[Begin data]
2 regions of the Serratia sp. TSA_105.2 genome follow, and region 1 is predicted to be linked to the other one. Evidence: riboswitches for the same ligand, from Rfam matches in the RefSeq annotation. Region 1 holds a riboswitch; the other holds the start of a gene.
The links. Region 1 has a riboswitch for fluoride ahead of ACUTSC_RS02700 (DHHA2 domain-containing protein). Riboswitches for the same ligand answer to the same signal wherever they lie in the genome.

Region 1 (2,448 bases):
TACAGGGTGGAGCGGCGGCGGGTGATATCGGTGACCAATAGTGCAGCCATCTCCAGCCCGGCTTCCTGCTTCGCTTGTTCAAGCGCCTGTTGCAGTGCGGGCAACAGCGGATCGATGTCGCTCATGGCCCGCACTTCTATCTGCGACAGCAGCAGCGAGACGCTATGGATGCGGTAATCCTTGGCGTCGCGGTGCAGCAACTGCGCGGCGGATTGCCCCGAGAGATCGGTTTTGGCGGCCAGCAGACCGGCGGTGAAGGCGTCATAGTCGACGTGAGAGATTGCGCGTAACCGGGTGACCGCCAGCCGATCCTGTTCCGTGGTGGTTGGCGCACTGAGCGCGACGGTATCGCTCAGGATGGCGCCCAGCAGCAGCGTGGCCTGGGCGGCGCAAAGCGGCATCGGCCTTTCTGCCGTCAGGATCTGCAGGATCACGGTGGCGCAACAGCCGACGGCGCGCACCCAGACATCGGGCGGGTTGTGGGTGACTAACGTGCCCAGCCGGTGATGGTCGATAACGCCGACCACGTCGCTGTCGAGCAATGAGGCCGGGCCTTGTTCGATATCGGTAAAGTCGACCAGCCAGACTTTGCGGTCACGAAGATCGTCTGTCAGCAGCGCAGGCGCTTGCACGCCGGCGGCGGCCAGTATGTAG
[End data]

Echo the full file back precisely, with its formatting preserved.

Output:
2 regions of the Serratia sp. TSA_105.2 genome follow, and region 1 is predicted to be linked to the other one. Evidence: riboswitches for the same ligand, from Rfam matches in the RefSeq annotation. Region 1 holds a riboswitch; the other holds the start of a gene.
The links. Region 1 has a riboswitch for fluoride ahead of ACUTSC_RS02700 (DHHA2 domain-containing protein). Riboswitches for the same ligand answer to the same signal wherever they lie in the genome.

Region 1 (2,448 bases):
TACAGGGTGGAGCGGCGGCGGGTGATATCGGTGACCAATAGTGCAGCCATCTCCAGCCCGGCTTCCTGCTTCGCTTGTTCAAGCGCCTGTTGCAGTGCGGGCAACAGCGGATCGATGTCGCTCATGGCCCGCACTTCTATCTGCGACAGCAGCAGCGAGACGCTATGGATGCGGTAATCCTTGGCGTCGCGGTGCAGCAACTGCGCGGCGGATTGCCCCGAGAGATCGGTTTTGGCGGCCAGCAGACCGGCGGTGAAGGCGTCATAGTCGACGTGAGAGATTGCGCGTAACCGGGTGACCGCCAGCCGATCCTGTTCCGTGGTGGTTGGCGCACTGAGCGCGACGGTATCGCTCAGGATGGCGCCCAGCAGCAGCGTGGCCTGGGCGGCGCAAAGCGGCATCGGCCTTTCTGCCGTCAGGATCTGCAGGATCACGGTGGCGCAACAGCCGACGGCGCGCACCCAGACATCGGGCGGGTTGTGGGTGACTAACGTGCCCAGCCGGTGATGGTCGATAACGCCGACCACGTCGCTGTCGAGCAATGAGGCCGGGCCTTGTTCGATATCGGTAAAGTCGACCAGCCAGACTTTGCGGTCACGAAGATCGTCTGTCAGCAGCGCAGGCGCTTGCACGCCGGCGGCGGCCAGTATGTAG